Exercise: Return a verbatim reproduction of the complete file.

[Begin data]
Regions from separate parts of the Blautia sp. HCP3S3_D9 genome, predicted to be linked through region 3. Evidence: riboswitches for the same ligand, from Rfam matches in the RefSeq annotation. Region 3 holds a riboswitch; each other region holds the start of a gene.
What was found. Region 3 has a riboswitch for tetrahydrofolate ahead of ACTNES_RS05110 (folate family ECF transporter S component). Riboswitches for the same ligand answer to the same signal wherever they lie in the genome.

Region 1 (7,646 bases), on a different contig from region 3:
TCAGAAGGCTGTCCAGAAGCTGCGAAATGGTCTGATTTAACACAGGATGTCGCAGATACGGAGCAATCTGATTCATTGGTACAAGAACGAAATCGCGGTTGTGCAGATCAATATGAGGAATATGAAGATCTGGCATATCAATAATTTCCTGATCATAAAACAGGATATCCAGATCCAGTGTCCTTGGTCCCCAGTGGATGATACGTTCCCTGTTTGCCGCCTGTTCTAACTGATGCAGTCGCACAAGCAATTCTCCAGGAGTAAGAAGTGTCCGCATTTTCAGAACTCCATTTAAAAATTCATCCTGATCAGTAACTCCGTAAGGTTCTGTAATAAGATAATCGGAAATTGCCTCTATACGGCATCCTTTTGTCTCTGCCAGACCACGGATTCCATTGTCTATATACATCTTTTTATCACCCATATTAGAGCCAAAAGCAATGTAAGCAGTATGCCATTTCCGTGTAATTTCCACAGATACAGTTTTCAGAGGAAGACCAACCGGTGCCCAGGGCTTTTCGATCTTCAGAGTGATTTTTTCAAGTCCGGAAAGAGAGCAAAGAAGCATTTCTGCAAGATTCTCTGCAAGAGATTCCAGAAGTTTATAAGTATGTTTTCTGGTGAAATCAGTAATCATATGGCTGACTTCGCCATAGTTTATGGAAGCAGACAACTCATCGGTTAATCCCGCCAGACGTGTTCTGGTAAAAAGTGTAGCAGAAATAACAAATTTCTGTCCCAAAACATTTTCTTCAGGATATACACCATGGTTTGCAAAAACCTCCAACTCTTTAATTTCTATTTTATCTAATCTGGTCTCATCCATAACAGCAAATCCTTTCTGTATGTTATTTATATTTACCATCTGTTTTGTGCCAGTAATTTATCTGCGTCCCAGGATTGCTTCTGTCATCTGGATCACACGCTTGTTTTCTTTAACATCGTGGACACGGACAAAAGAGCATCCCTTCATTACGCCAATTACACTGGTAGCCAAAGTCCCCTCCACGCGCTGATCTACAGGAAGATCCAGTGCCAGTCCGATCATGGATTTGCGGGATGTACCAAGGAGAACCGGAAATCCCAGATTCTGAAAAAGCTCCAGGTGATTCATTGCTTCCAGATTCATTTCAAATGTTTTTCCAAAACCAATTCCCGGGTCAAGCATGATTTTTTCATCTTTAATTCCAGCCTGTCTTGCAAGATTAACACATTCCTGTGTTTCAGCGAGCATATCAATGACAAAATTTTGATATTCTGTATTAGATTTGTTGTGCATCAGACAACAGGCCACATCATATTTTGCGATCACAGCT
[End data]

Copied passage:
Regions from separate parts of the Blautia sp. HCP3S3_D9 genome, predicted to be linked through region 3. Evidence: riboswitches for the same ligand, from Rfam matches in the RefSeq annotation. Region 3 holds a riboswitch; each other region holds the start of a gene.
What was found. Region 3 has a riboswitch for tetrahydrofolate ahead of ACTNES_RS05110 (folate family ECF transporter S component). Riboswitches for the same ligand answer to the same signal wherever they lie in the genome.

Region 1 (7,646 bases), on a different contig from region 3:
TCAGAAGGCTGTCCAGAAGCTGCGAAATGGTCTGATTTAACACAGGATGTCGCAGATACGGAGCAATCTGATTCATTGGTACAAGAACGAAATCGCGGTTGTGCAGATCAATATGAGGAATATGAAGATCTGGCATATCAATAATTTCCTGATCATAAAACAGGATATCCAGATCCAGTGTCCTTGGTCCCCAGTGGATGATACGTTCCCTGTTTGCCGCCTGTTCTAACTGATGCAGTCGCACAAGCAATTCTCCAGGAGTAAGAAGTGTCCGCATTTTCAGAACTCCATTTAAAAATTCATCCTGATCAGTAACTCCGTAAGGTTCTGTAATAAGATAATCGGAAATTGCCTCTATACGGCATCCTTTTGTCTCTGCCAGACCACGGATTCCATTGTCTATATACATCTTTTTATCACCCATATTAGAGCCAAAAGCAATGTAAGCAGTATGCCATTTCCGTGTAATTTCCACAGATACAGTTTTCAGAGGAAGACCAACCGGTGCCCAGGGCTTTTCGATCTTCAGAGTGATTTTTTCAAGTCCGGAAAGAGAGCAAAGAAGCATTTCTGCAAGATTCTCTGCAAGAGATTCCAGAAGTTTATAAGTATGTTTTCTGGTGAAATCAGTAATCATATGGCTGACTTCGCCATAGTTTATGGAAGCAGACAACTCATCGGTTAATCCCGCCAGACGTGTTCTGGTAAAAAGTGTAGCAGAAATAACAAATTTCTGTCCCAAAACATTTTCTTCAGGATATACACCATGGTTTGCAAAAACCTCCAACTCTTTAATTTCTATTTTATCTAATCTGGTCTCATCCATAACAGCAAATCCTTTCTGTATGTTATTTATATTTACCATCTGTTTTGTGCCAGTAATTTATCTGCGTCCCAGGATTGCTTCTGTCATCTGGATCACACGCTTGTTTTCTTTAACATCGTGGACACGGACAAAAGAGCATCCCTTCATTACGCCAATTACACTGGTAGCCAAAGTCCCCTCCACGCGCTGATCTACAGGAAGATCCAGTGCCAGTCCGATCATGGATTTGCGGGATGTACCAAGGAGAACCGGAAATCCCAGATTCTGAAAAAGCTCCAGGTGATTCATTGCTTCCAGATTCATTTCAAATGTTTTTCCAAAACCAATTCCCGGGTCAAGCATGATTTTTTCATCTTTAATTCCAGCCTGTCTTGCAAGATTAACACATTCCTGTGTTTCAGCGAGCATATCAATGACAAAATTTTGATATTCTGTATTAGATTTGTTGTGCATCAGACAACAGGCCACATCATATTTTGCGATCACAGCT